Investors devoted most of last week to a not-very-pleasant stroll down memory lane. One year after the entire financial industry imploded, we delved into the makings of the meltdown. We particularly questioned the wisdom of Goldman Sachs (NYSE:GS), Bank of America (NYSE:BAC), and all the rest who spent nearly $100 billion buying back stock before the crash.

But it wasn't all sackcloth, ashes, and nostalgia. Current events drove the market as well, as we saw an obscure accounting change give Apple shares a boost, witnessed the IPO market roar back to life -- and of course, debated the merits of health-care reform (such as it is).

Meanwhile, our Super-Six defense stocks just kept doing what they do best -- making sales, winning contracts, and keeping America safe. Let's see how investors are rewarding them:

Company

Starting Price*

Recent Price

Total Return

General Dynamics (NYSE:GD)

$51.54

$63.15

22.5%

Raytheon (NYSE:RTN)

$42.27

$46.36

9.7%

Lockheed Martin (NYSE:LMT)

$77.69**

$76.61

(1.4%)

AeroVironment

$29.96

$27.57

(8%)

iRobot

$11.49

$11.81

2.8%

Force Protection (NASDAQ:FRPT)

$4.57

$5.49

20.1%

AVERAGE RETURN

 

 

7.6%

S&P Spyder

$87.75

$102.97

17.3%

DIFFERENCE

 

 

(9.7)

Source: Yahoo! Finance.
*Tracking began on July 10, 2009. Portfolio is equal-weighted, with "recent price" being set at market close on the Thursday preceding publication, and adjusted for stock splits and dividends.

So basically, our Defense Portfolio tread water for five days, giving up a fraction of a percent to the S&P 500. Is that bad news?

One day, $52 million
The week started off grand for one of our tiniest defense contractors. Force Protection landed a proportionally huge $52 million contract to build four dozen Buffalo-class minesweeping MRAPs for the U.S. Army. Force expects to double that order over the course of next year, meaning that this single contract replaces about 10% of the revenue Force booked last year.

No sooner had Force announced this win than it warned that it's hunkering down for leaner times. Multiple contract losses to larger rivals have eliminated the need for a lot of industrial capacity. Going forward, Force will play to its strengths as an innovator of niche defense products, while simultaneously expanding its service division. The restructuring plan won immediate praise from Wall Street, as both Collins Stewart and Dougherty issued upgrades in response. As I mentioned last week, I like the move, too. But I wonder whether there's another shoe here, waiting to drop ...

$800 million, B'Gosh!
Speaking of the companies that ate Force Protection's lunch, Oshkosh booked another major contract win last week, when the Army placed an order for $800 million worth of the company's heavy trucks and trailers.

Adding injury to insult, Oshkosh followed up on this "HEMTT" win with a report that its M-ATV orders (that's the off-road MRAP contact that Force lost to Oshkosh in late June) could exceed 6,600 units as the military ramps up its presence in Afghanistan. At a unit cost exceeding $535,000 a pop, this contract could easily exceed $3.5 billion in value -- and expect this revenue to be booked quickly. Oshkosh has put the pedal to the metal on this project, and it expects to build M-ATVs at the rate of 1,000 per month by December.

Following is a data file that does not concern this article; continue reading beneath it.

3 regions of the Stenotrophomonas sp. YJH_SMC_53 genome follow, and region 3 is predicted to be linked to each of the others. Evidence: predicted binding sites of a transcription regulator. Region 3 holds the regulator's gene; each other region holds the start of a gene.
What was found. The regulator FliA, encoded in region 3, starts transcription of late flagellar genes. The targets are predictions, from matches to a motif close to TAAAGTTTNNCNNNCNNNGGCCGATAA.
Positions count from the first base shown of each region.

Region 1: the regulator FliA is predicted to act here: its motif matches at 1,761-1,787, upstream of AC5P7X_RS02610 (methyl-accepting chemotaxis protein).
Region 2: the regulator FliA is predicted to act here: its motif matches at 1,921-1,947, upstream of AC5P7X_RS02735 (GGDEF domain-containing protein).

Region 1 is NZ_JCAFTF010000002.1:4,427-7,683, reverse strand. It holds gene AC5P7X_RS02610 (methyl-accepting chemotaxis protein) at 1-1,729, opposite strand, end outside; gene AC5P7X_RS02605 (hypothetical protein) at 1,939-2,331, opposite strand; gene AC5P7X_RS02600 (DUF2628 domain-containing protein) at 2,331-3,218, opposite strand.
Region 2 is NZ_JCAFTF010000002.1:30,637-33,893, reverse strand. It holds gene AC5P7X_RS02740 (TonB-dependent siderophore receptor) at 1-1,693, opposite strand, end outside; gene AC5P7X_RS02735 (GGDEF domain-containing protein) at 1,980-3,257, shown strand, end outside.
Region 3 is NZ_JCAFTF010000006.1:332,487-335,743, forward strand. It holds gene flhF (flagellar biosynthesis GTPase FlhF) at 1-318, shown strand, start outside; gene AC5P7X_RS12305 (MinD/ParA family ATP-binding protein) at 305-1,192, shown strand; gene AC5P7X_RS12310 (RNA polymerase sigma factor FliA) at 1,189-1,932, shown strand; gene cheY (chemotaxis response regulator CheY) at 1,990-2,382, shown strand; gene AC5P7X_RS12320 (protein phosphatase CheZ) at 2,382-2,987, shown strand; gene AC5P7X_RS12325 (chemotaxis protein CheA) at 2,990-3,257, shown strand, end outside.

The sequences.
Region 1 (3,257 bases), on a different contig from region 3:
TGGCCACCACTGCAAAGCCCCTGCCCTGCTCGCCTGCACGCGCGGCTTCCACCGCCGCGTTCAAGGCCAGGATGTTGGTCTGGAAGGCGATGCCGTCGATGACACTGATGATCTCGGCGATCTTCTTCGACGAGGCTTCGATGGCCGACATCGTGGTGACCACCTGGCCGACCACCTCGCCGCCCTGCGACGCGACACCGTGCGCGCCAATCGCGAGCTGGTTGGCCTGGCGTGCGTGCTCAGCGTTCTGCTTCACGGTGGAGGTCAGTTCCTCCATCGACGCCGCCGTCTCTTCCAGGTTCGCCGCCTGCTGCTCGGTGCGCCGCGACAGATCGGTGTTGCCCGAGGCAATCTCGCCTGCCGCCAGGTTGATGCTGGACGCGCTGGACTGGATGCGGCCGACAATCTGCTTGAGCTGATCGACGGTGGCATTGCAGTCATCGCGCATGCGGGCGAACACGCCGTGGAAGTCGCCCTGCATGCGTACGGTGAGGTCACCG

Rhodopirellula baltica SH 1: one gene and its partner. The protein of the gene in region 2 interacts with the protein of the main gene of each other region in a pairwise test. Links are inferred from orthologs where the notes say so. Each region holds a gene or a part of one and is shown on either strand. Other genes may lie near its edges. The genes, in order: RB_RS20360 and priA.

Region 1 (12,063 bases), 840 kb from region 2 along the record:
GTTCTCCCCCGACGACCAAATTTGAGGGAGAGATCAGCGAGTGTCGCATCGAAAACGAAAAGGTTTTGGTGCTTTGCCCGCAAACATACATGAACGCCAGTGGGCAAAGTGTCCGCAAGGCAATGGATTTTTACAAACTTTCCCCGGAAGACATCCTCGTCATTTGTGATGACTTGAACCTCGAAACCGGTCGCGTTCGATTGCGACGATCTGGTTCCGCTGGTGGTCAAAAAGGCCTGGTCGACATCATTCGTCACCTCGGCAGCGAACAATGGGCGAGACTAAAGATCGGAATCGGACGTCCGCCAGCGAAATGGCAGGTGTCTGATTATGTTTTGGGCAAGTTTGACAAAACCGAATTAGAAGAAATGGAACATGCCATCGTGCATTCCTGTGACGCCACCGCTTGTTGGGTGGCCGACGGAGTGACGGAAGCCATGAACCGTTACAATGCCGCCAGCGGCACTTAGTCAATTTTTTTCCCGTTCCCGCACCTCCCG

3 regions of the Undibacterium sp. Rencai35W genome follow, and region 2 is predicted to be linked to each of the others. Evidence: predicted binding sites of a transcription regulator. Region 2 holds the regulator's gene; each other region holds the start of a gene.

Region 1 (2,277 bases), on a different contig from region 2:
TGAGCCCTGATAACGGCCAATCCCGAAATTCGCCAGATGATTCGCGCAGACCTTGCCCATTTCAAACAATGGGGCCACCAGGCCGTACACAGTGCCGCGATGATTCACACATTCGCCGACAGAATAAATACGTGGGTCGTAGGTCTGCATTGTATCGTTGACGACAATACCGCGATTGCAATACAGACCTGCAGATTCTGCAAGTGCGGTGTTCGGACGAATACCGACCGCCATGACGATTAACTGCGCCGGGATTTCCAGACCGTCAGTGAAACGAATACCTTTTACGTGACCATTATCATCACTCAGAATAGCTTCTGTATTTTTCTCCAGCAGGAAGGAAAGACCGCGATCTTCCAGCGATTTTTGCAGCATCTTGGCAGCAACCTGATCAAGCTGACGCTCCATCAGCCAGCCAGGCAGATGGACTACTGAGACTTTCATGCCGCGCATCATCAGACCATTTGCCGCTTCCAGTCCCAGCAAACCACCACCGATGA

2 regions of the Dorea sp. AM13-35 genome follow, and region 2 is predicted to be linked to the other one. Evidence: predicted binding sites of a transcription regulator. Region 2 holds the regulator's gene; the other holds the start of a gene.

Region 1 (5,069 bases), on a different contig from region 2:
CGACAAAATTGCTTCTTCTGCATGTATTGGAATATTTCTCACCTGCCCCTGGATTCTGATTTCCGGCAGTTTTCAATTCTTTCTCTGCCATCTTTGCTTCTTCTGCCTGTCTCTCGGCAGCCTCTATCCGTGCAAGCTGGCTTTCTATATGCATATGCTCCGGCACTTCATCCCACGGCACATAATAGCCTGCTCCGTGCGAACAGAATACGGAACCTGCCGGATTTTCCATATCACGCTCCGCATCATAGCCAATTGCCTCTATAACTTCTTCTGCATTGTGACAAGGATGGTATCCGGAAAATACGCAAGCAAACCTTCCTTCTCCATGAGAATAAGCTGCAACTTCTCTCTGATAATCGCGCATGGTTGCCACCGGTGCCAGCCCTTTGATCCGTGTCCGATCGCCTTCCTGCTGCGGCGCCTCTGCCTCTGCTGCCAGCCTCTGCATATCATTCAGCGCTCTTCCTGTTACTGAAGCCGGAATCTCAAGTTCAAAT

Look! Up in the sky!
Moving from ground to air, the biggest news of the week was certainly Northrop Grumman's surprise win over Boeing (NYSE:BA) for the rights to service the nation's 60-unit KC-10 tanker fleet. Valued at $3.8 billion, the decision stunned Boeing backers, who figured -- quite logically, I should add -- that since Boeing had built the KC-10 (through McDonnell Douglas), and had previously serviced the plane, there was little risk that the Air Force would choose anyone but Boeing to keep on servicing the plane over the coming decade.

But that's precisely what the Air Force did.

The big question now, of course, is what Northrop's surprise upset portends for the Air Force's even bigger (estimates run anywhere from $35 billion to $50 billion for just the first installment) KC-X tanker competition -- the bird that Boeing has taken to calling the "United States Tanker." We all remember the shocking conclusion to last year's KC-X competition.

Now the Air Force has once again demonstrated that it couldn't care less what the politicos think about its decisions. It's going to award contracts where it thinks best, whatever the consequences. (Of course, the biggest consequence so far has been that the Air Force gets no tankers, and its warplanes are in danger of running out of gas.)

Foolish takeaway
So what does the KC-10 outcome portend for KC-X? Darned if I know. As I argued last week, I hope it turns into a chance for Boeing to play the part of "good loser" -- setting the stage for Northrop to gracefully concede defeat if it loses KC-X. The danger is that everything continues as it has so far -- Boeing appeals the KC-10 verdict, Boeing-or-Northrop then cries foul whenever KC-X is announced, and on, ad infinitum.

One thing we can all agree on: That's the last thing we need.

Tired of the drama surrounding Boeing and Northrop, but like the military sector's prospects in general? Take Motley Fool Rule Breakers for a spin, and learn which defense stocks we think will reward you -- without the "headline risk." 30-day free trials are available on-demand.

Fool contributor Rich Smith likes some of these stocks so much that "he bought the company." Namely: Boeing, AeroVironment, and Force Protection. AeroVironment and iRobot are Motley Fool Rule Breakers recommendations. General Dynamics is a Motley Fool Inside Value selection. Apple is a Motley Fool Stock Advisor recommendation. The Motley Fool has a disclosure policy.